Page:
National Security & Defense

Beware of Greeks Casting Blame

Celebrating the “No” vote outside the Greek parliament in Athens. (Loiisa Gouliamaki/AFP/Getty)

‘Today’s referendum doesn’t have winners and losers,” claimed Greek prime minister Alexis Tsipris. That’s absurd. I can name one clear loser.

It should now be obvious to the Eurocrats in Brussels that their grand project of an increasingly centralized and integrated European super-state will be rejected every time that ordinary people are somehow given a chance to vote on it. If they represented a normal national government, the Eurocrats would resign in shame and embarrassment.

The Dutch, French, and Irish all voted against European super-state treaties, although the Irish were bribed into voting a second time and eking out a yes. The Danes, Swiss, and Norwegians all voted to not join the European Union. Now the Greek people, although many of them profess that they still want to be part of the EU, have effectively blown up any chance they can continue using the euro, the linchpin of the EU’s monetary policy.

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I fear that this track record will not sway European Union die-hards. Belgium’s Guy Verhofstadt, the leader of liberal forces in the European parliament, has already called for giving Greeks “a second chance” to stay with the euro.

Forgiving Greek debts would be patently unfair to the Italians, Spanish, and Portuguese who have suffered under austerity measures over the last five years to pay off their debts.

There will be other calls to forgive Greece its debt in order to keep the troubled country within the euro zone. Doing so would set a terrible precedent for other countries and be patently unfair to the Italians, Spanish, and Portuguese who have suffered under austerity measures over the last five years to pay off their debts.

The rhetoric of Greek’s far-left leaders has been so outrageous and over-the-top in recent months as to invent a new chapter in “non-diplomacy.” Tsipris has already warned Brussels in the aftermath of Sunday’s vote that Greece is going through a “humanitarian crisis,” the clear implication being that if euro-zone ministers don’t acquiesce to his demands for debt forgiveness and more loans, any human suffering will be on their conscience.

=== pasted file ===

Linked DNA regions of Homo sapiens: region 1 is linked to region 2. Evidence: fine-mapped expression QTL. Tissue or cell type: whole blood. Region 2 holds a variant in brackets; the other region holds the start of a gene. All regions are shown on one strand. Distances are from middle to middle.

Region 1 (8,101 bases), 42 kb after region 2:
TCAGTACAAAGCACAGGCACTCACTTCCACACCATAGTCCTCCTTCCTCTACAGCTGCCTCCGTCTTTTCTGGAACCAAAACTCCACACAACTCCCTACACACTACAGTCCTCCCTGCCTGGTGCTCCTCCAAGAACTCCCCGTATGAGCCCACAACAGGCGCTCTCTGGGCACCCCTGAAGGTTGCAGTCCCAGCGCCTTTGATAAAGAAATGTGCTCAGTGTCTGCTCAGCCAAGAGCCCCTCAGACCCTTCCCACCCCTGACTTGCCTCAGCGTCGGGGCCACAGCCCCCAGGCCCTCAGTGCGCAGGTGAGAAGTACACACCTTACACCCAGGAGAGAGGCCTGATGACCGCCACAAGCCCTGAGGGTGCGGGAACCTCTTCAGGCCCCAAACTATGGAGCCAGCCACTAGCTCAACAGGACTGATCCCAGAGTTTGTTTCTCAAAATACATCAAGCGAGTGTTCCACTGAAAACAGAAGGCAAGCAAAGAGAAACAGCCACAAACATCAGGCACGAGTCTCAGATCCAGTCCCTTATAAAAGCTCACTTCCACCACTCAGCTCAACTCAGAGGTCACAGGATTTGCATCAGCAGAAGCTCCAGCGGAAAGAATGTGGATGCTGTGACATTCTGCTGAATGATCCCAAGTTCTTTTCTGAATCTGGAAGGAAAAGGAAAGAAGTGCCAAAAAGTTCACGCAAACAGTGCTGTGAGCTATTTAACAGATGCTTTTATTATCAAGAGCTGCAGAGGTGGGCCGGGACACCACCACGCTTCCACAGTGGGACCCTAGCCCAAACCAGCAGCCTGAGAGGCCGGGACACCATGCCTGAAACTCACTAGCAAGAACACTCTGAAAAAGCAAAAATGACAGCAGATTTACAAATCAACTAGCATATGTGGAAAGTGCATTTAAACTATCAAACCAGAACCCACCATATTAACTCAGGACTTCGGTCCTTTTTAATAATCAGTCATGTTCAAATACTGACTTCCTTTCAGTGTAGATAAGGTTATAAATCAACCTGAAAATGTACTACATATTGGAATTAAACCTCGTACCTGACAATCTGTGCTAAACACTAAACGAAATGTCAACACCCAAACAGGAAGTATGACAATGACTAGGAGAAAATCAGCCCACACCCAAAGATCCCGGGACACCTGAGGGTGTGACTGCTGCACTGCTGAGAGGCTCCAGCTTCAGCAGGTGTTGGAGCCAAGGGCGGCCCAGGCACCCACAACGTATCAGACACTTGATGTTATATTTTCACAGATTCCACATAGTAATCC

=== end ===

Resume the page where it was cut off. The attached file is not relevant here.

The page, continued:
His colleagues have been worse. Greek finance minister Yanis Varoufakis — who has called European finance ministers terrorists and admitted to having secretly taped official deliberations with them – is now promising Greeks that the country’s banks will reopen by this Tuesday and claiming that a new agreement will be reached within 48 hours of Sunday night. When Sky News asked Varoufakis Sunday why people should believe him, since the banks are running out of money, he snapped, “You’re spoiling a celebration of democracy with impertinent questions.”

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Greek foreign minister Nikos Kotzias warned in March that if Greece was denied the nostrings-attached loans it is seeking, his country would retaliate by sending Third World migrants and jihadists to Germany. Meanwhile, Greek justice minister Nikos Paraskevopoulos said that if Germany didn’t pay World War II reparations to Greece, his ministry would confiscate German properties in Greece.

It would be completely irresponsible for European leaders to reward such men by meeting their demands for loan extensions — especially given that Greece would probably fail to meet any new rules Europeans might propose in exchange for loan extensions.

So what should Brussels do? “For years Europe has been placing sticking plaster over the euro’s open wound,” Seyed Kamall, the British leader of the euroskeptic wing of the European Parliament, said today. “The Greeks have just torn it off.” It might be time, he suggested, for the Greeks to “take advantage of devaluation and become a more attractive destination for investment and tourism.”

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Peter Kazimir, the finance minister of Slovakia, tweeted after the referendum results came in that “the nightmare of the euro-architects that a country could leave the club seems like a realistic scenario after Greece voted no today.”

Humility has never come easy to the Eurocrats in Brussels. After all, no matter how many mistakes they’ve made, they seem to stay in office and simply pay for their errors with the money of Europe’s taxpayers. But in the middle of the Greek crisis, they should realize that this is no time to continue headlong over a cliff. Most analysts agree that Greece’s exiting from the euro today wouldn’t be the danger to the rest of Europe it might have been five years ago.

And Europe would definitely be better off without Greece as a constant thorn in its side. As for Greece, without Europe to blame for its problems, perhaps it will finally kick out its populist and incompetent government and do the right thing: adopt a new currency, create a simplified tax system that people don’t feel obliged to evade, and abandon the crony capitalism that is strangling its economy and people.

— John Fund is national-affairs correspondent for National Review Online.

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